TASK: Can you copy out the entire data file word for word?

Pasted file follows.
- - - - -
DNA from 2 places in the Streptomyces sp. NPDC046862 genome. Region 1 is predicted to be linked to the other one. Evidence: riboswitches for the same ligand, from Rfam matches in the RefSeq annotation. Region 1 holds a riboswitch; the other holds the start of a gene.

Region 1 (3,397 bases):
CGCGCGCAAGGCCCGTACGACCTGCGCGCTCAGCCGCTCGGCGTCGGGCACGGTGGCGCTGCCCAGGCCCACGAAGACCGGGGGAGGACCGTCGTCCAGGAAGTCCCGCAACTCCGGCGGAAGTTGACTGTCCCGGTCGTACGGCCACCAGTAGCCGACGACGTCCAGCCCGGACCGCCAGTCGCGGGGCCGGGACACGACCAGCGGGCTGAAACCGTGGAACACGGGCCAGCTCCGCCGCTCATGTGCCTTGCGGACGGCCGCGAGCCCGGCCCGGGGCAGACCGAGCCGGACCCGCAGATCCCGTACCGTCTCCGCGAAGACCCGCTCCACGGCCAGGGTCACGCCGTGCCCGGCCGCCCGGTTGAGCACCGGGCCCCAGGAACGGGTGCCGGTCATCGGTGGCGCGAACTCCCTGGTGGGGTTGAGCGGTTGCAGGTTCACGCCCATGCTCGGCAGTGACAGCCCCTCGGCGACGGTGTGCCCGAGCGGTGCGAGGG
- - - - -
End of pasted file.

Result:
DNA from 2 places in the Streptomyces sp. NPDC046862 genome. Region 1 is predicted to be linked to the other one. Evidence: riboswitches for the same ligand, from Rfam matches in the RefSeq annotation. Region 1 holds a riboswitch; the other holds the start of a gene.

Region 1 (3,397 bases):
CGCGCGCAAGGCCCGTACGACCTGCGCGCTCAGCCGCTCGGCGTCGGGCACGGTGGCGCTGCCCAGGCCCACGAAGACCGGGGGAGGACCGTCGTCCAGGAAGTCCCGCAACTCCGGCGGAAGTTGACTGTCCCGGTCGTACGGCCACCAGTAGCCGACGACGTCCAGCCCGGACCGCCAGTCGCGGGGCCGGGACACGACCAGCGGGCTGAAACCGTGGAACACGGGCCAGCTCCGCCGCTCATGTGCCTTGCGGACGGCCGCGAGCCCGGCCCGGGGCAGACCGAGCCGGACCCGCAGATCCCGTACCGTCTCCGCGAAGACCCGCTCCACGGCCAGGGTCACGCCGTGCCCGGCCGCCCGGTTGAGCACCGGGCCCCAGGAACGGGTGCCGGTCATCGGTGGCGCGAACTCCCTGGTGGGGTTGAGCGGTTGCAGGTTCACGCCCATGCTCGGCAGTGACAGCCCCTCGGCGACGGTGTGCCCGAGCGGTGCGAGGG